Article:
Anyways, another idea that has been rolling around my head for the past month is to suggest to Jesse to start a new forum section devoted to dog discussions.  I think a lot of us train dogs with limited knowledge gathered from books, friends, and hunting experiences and that by hearing other people speak about their experiences we could all benefit.  I think everyone out there has questions regarding things like: breed characteristics, training methods, problem solving, and available books and training devices.  Many of us have spent way too much money buying books or training supplies to only find out that another product was better then the one we purchased.


(Edited by Bodie at 3:12 pm on Dec. 14, 2001)
 

Fubar

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Bodie  You better watch out. Everyone who suggests that Jesse start another Forum usually ends up as the Forums Moderator.              Fubar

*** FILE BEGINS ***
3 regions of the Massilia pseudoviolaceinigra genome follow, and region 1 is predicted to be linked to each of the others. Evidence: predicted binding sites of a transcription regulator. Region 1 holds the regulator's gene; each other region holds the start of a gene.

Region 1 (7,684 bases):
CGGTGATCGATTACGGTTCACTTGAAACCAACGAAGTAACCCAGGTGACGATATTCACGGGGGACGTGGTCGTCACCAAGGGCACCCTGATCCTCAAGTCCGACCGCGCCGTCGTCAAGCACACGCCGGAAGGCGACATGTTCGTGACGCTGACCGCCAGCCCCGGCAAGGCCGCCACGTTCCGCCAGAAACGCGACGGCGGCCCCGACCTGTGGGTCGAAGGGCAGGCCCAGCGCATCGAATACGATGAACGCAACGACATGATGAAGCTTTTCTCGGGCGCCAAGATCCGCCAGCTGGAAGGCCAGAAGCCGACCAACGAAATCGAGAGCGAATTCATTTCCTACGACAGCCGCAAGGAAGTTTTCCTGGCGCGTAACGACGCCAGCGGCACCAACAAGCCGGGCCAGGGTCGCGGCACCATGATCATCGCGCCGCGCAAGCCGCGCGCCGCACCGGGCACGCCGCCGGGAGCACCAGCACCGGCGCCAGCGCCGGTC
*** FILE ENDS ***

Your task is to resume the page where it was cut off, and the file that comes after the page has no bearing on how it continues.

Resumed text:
Bodie

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Fubar,

Thanks for the heads up!!!!!  Perhaps I should go back and edit my post???????

Have you ever heard the comment...Do eat to live or live to eat?  Well sometimes I feel like I live to be with my dogs.  I am very passionate about canine companionship.  I spend more time either with my dogs or thinking about them than anything else in my life, maybe even more then with my Fiance.  Luckily, she is in her senior year of Veterinary school and just as passionate about animals.